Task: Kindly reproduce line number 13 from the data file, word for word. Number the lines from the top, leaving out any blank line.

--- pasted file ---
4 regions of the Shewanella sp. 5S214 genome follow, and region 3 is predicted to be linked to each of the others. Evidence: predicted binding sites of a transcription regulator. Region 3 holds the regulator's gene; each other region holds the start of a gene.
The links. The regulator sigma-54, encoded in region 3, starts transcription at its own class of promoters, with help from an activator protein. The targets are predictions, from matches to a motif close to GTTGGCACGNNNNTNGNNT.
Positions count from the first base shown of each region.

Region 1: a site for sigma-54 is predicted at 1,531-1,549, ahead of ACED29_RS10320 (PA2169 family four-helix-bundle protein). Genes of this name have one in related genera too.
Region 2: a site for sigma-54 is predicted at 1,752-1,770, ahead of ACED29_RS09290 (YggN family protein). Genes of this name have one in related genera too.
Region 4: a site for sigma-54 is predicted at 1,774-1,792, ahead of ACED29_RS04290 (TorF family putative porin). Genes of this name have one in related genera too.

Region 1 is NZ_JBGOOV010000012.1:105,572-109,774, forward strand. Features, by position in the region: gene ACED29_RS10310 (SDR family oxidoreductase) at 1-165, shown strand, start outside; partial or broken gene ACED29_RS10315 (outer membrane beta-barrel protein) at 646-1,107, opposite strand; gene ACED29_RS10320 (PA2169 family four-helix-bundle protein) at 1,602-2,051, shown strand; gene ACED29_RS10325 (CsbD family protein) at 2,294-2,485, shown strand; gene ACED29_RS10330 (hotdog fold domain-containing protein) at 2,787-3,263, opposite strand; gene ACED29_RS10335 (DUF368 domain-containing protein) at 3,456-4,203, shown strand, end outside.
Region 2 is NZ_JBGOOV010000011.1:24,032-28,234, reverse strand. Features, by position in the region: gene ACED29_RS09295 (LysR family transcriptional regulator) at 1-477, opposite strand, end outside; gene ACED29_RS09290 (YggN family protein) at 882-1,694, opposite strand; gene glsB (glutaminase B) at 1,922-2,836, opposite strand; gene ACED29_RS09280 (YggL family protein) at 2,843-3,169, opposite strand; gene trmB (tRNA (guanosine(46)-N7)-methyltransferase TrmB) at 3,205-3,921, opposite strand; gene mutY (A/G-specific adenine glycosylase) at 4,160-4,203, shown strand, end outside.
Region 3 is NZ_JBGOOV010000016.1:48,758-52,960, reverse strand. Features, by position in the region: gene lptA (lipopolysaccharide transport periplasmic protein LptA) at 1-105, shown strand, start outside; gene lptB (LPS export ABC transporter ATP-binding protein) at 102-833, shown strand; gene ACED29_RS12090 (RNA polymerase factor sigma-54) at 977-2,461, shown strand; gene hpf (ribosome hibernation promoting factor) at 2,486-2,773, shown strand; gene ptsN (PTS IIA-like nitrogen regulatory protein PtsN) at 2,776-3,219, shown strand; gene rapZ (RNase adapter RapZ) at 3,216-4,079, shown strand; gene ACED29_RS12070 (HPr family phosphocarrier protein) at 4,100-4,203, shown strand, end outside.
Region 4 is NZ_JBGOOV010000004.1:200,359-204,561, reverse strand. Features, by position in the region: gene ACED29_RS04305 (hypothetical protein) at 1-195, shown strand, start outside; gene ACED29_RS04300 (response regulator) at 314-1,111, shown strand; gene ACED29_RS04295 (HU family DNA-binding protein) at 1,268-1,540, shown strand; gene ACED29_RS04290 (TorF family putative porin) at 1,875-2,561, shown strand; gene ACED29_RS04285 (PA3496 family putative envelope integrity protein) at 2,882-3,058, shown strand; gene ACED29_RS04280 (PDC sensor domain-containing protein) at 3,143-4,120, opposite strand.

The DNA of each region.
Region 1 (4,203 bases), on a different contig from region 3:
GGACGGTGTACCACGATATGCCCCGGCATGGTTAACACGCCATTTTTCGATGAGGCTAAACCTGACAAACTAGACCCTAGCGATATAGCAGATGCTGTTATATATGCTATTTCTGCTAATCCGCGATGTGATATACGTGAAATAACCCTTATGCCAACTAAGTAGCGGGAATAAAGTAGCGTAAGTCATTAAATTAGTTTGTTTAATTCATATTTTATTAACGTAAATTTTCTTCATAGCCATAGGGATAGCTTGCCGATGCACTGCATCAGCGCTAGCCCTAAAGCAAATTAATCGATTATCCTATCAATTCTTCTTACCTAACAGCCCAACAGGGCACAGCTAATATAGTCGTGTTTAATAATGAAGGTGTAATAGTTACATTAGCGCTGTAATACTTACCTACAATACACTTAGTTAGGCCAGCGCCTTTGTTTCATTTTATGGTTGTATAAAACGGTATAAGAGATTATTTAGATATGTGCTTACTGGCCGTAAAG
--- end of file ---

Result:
GGACGGTGTACCACGATATGCCCCGGCATGGTTAACACGCCATTTTTCGATGAGGCTAAACCTGACAAACTAGACCCTAGCGATATAGCAGATGCTGTTATATATGCTATTTCTGCTAATCCGCGATGTGATATACGTGAAATAACCCTTATGCCAACTAAGTAGCGGGAATAAAGTAGCGTAAGTCATTAAATTAGTTTGTTTAATTCATATTTTATTAACGTAAATTTTCTTCATAGCCATAGGGATAGCTTGCCGATGCACTGCATCAGCGCTAGCCCTAAAGCAAATTAATCGATTATCCTATCAATTCTTCTTACCTAACAGCCCAACAGGGCACAGCTAATATAGTCGTGTTTAATAATGAAGGTGTAATAGTTACATTAGCGCTGTAATACTTACCTACAATACACTTAGTTAGGCCAGCGCCTTTGTTTCATTTTATGGTTGTATAAAACGGTATAAGAGATTATTTAGATATGTGCTTACTGGCCGTAAAG